“Whoa, hold on. Your Mom might not take a lot of input, but if you seriously think she doesn’t care about you, you need to pull your head out of your butt. She does have a set of standards she lives by, whatever the hell they may be, and for better or worse she’s trying to raise you to them. Mike and I love you, but so does your Mom, just in a different way.”

              For a moment all mouths were full and conversation paused.

              A smiling maw broke out of Prospector Mike’s face tribble.

              “Hey,” he said, “she never moves for long, and both of you should calm down and cut her some slack, it’s not like she’s actually going overseas this time. I don’t think she can be blamed for heading to the coast to recoup, not all that unreasonable considering most of her body EXPLODED.”

              Father and daughter simultaneously took a tight lipped sip of cola.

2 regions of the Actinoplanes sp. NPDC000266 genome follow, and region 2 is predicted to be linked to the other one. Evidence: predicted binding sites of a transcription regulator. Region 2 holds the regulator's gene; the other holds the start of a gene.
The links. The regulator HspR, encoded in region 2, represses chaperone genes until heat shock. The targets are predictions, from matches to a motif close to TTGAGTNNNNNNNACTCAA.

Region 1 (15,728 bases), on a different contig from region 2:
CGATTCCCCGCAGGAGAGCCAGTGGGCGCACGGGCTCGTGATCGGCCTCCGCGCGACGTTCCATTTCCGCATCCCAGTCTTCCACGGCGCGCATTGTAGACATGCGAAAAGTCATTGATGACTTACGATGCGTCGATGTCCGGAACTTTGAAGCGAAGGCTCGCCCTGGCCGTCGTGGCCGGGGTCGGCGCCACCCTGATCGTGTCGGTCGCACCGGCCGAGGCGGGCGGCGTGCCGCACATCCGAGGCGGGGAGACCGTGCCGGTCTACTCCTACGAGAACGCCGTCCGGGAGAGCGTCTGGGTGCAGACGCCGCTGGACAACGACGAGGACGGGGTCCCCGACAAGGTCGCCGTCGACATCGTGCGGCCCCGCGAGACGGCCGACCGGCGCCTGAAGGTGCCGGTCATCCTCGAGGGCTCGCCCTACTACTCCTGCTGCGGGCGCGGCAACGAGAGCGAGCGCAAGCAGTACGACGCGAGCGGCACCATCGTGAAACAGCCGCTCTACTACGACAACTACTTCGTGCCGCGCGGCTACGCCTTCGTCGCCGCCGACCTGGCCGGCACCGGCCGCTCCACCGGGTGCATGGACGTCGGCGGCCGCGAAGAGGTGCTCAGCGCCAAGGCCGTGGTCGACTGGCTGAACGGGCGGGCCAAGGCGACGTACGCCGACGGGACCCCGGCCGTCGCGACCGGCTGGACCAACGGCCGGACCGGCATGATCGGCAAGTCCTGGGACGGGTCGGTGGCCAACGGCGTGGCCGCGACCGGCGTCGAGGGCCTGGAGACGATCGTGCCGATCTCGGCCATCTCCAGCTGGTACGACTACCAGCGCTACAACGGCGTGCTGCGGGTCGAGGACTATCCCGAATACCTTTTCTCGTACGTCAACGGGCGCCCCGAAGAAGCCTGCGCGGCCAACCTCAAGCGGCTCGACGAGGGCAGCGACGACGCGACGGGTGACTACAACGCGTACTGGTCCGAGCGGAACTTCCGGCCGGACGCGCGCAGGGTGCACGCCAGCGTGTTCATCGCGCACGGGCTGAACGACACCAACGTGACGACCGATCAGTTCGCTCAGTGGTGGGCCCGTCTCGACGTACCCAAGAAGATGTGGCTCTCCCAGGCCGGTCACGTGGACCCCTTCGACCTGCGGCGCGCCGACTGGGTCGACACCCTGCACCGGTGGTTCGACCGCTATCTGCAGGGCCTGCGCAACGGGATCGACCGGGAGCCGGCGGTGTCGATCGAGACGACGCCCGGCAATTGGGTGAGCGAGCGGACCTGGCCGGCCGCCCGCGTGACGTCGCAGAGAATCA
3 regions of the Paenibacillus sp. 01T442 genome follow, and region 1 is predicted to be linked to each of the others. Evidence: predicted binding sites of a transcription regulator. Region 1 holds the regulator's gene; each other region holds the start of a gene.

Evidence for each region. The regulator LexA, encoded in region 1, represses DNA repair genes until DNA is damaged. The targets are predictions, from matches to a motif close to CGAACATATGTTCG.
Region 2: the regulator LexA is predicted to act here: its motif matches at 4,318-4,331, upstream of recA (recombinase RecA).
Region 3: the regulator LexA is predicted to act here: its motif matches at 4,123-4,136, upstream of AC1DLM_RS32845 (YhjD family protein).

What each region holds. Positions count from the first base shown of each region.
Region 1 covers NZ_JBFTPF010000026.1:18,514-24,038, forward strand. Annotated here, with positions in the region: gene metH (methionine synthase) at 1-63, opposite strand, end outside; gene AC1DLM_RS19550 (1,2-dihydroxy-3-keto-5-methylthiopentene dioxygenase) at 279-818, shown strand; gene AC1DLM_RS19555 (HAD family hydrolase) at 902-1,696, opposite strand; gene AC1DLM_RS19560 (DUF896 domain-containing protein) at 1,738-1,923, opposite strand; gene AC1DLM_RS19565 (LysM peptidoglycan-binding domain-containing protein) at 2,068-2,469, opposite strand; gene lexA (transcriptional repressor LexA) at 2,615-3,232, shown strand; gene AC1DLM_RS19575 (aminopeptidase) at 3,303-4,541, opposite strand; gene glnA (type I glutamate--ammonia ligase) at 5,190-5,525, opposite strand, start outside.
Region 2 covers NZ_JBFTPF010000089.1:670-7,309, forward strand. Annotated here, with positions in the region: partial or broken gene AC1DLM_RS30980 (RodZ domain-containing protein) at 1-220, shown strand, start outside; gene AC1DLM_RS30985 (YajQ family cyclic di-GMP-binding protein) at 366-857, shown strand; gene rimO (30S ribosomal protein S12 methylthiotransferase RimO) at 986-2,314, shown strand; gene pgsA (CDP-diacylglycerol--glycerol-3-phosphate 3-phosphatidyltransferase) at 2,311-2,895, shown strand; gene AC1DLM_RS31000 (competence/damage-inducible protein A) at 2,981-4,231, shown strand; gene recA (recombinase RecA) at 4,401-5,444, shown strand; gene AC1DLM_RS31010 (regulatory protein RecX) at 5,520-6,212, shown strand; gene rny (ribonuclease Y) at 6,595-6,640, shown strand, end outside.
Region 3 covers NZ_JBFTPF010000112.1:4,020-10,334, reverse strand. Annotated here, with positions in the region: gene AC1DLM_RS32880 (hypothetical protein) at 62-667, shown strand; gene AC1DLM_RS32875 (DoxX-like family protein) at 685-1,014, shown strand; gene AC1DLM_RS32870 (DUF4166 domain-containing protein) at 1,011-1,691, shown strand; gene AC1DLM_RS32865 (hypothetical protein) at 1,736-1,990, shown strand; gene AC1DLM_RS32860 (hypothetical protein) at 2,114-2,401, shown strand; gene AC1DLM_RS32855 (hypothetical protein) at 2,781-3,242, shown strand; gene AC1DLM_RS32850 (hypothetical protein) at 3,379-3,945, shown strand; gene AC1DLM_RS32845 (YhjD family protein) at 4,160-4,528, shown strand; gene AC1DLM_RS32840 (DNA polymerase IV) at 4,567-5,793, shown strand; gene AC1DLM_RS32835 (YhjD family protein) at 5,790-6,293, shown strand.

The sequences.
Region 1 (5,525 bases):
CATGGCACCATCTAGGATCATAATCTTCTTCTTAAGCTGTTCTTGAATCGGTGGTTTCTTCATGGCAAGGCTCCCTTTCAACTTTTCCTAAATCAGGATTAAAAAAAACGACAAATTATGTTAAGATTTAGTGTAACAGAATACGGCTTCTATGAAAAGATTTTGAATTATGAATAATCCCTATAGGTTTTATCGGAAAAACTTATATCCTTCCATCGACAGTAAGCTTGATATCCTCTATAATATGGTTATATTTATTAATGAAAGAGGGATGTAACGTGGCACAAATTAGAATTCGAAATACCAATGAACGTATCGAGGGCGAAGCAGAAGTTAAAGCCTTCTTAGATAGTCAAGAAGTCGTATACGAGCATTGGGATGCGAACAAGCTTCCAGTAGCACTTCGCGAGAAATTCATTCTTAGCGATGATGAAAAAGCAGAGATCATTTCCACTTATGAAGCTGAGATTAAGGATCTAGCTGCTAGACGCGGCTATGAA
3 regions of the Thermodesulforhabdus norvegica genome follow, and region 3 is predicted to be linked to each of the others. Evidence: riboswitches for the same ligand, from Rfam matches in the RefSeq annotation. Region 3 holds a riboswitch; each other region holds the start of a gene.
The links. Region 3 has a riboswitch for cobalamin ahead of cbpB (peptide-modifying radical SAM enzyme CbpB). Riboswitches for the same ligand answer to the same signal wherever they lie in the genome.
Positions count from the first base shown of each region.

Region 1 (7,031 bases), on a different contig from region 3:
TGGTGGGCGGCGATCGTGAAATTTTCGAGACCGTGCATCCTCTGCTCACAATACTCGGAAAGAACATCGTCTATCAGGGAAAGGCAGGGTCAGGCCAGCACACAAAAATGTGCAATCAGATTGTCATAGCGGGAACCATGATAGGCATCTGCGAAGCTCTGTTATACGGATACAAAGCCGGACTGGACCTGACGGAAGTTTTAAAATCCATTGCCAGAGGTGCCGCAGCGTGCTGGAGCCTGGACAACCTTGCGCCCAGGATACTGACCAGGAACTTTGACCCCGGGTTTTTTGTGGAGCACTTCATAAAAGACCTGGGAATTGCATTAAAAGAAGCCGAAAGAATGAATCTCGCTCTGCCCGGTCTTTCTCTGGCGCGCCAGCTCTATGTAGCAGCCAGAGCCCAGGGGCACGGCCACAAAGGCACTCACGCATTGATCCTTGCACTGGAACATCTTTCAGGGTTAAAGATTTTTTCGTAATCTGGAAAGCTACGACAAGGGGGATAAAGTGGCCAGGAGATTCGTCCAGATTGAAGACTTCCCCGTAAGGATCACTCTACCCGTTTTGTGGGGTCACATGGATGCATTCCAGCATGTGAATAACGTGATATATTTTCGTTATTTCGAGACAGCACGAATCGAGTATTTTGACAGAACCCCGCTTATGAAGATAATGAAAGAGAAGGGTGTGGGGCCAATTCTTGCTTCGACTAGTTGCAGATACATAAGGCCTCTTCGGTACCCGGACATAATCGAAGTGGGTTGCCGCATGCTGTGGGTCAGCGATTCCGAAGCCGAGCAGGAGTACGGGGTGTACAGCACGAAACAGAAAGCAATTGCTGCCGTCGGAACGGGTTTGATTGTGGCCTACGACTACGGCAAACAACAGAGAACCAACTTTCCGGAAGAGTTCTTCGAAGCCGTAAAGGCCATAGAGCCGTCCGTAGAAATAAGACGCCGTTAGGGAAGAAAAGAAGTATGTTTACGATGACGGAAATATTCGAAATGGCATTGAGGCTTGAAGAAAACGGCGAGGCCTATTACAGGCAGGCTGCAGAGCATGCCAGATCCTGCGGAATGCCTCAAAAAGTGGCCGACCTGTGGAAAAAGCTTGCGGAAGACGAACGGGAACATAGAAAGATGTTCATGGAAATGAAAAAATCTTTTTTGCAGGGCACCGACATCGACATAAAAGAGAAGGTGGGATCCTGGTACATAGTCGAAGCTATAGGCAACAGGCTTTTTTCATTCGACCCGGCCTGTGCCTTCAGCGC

Dad cleared his throat, saying, “Listen – “ and that’s when everything went to shit.

              With my back to the wall, and my seat opposite the door nearest the washroom, I had no problem noticing the beaten black pickup truck roll to a halt at the curb. Made gigantic by its oversized tires, its shadow seemed to stretch right through the glass. The two hillbillies who took long steps down from the cab would have made Bo and Luke Duke piss themselves if they’d caught them out behind The Boar’s Nest. They made no attempt to hide their 12 gauges.

              I reviewed all of this from under the table, of course. If anyone had been observing my booth they might have seen something akin to a blow up doll half doing the wave as it slid out of sight at high speed. I’d brought my burger with me in the hope that my tray would simply look deserted. Honestly, it was instinct once my brain registered a black vehicle coming to an abrupt stop, but after checking over what exactly I was dealing with I wasn’t convinced it had anything to do with me. They didn’t strike me as dressed up enough. That said, I’d also kind of envisioned using the rear door as an exit in case anyone did find me, and hadn’t really thought through that they might not enter from the front of the store.